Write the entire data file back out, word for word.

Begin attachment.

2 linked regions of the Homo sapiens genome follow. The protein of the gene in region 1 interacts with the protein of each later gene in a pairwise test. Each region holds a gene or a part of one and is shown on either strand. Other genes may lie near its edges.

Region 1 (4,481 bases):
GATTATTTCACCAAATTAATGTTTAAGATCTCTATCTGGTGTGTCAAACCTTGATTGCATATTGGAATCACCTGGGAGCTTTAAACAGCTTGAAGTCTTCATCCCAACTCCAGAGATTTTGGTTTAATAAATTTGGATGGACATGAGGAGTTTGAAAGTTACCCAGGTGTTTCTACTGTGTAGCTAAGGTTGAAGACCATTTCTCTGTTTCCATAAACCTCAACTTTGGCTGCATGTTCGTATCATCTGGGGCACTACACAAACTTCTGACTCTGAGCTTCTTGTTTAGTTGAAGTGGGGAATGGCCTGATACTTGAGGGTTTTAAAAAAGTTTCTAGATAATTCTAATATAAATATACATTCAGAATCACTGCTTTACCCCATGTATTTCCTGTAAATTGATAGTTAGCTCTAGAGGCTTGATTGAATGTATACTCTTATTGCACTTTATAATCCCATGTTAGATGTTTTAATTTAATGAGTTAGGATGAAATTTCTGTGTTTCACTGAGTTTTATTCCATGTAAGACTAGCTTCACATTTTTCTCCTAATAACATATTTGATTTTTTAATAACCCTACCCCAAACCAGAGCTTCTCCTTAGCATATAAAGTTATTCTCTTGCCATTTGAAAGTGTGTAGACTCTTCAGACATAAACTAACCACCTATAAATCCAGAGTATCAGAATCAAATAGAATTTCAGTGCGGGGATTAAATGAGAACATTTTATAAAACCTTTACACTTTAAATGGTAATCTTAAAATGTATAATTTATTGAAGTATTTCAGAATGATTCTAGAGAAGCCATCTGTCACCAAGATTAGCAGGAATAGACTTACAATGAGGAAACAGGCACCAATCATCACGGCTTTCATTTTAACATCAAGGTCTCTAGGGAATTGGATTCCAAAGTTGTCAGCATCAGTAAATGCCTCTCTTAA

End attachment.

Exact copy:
2 linked regions of the Homo sapiens genome follow. The protein of the gene in region 1 interacts with the protein of each later gene in a pairwise test. Each region holds a gene or a part of one and is shown on either strand. Other genes may lie near its edges.

Region 1 (4,481 bases):
GATTATTTCACCAAATTAATGTTTAAGATCTCTATCTGGTGTGTCAAACCTTGATTGCATATTGGAATCACCTGGGAGCTTTAAACAGCTTGAAGTCTTCATCCCAACTCCAGAGATTTTGGTTTAATAAATTTGGATGGACATGAGGAGTTTGAAAGTTACCCAGGTGTTTCTACTGTGTAGCTAAGGTTGAAGACCATTTCTCTGTTTCCATAAACCTCAACTTTGGCTGCATGTTCGTATCATCTGGGGCACTACACAAACTTCTGACTCTGAGCTTCTTGTTTAGTTGAAGTGGGGAATGGCCTGATACTTGAGGGTTTTAAAAAAGTTTCTAGATAATTCTAATATAAATATACATTCAGAATCACTGCTTTACCCCATGTATTTCCTGTAAATTGATAGTTAGCTCTAGAGGCTTGATTGAATGTATACTCTTATTGCACTTTATAATCCCATGTTAGATGTTTTAATTTAATGAGTTAGGATGAAATTTCTGTGTTTCACTGAGTTTTATTCCATGTAAGACTAGCTTCACATTTTTCTCCTAATAACATATTTGATTTTTTAATAACCCTACCCCAAACCAGAGCTTCTCCTTAGCATATAAAGTTATTCTCTTGCCATTTGAAAGTGTGTAGACTCTTCAGACATAAACTAACCACCTATAAATCCAGAGTATCAGAATCAAATAGAATTTCAGTGCGGGGATTAAATGAGAACATTTTATAAAACCTTTACACTTTAAATGGTAATCTTAAAATGTATAATTTATTGAAGTATTTCAGAATGATTCTAGAGAAGCCATCTGTCACCAAGATTAGCAGGAATAGACTTACAATGAGGAAACAGGCACCAATCATCACGGCTTTCATTTTAACATCAAGGTCTCTAGGGAATTGGATTCCAAAGTTGTCAGCATCAGTAAATGCCTCTCTTAA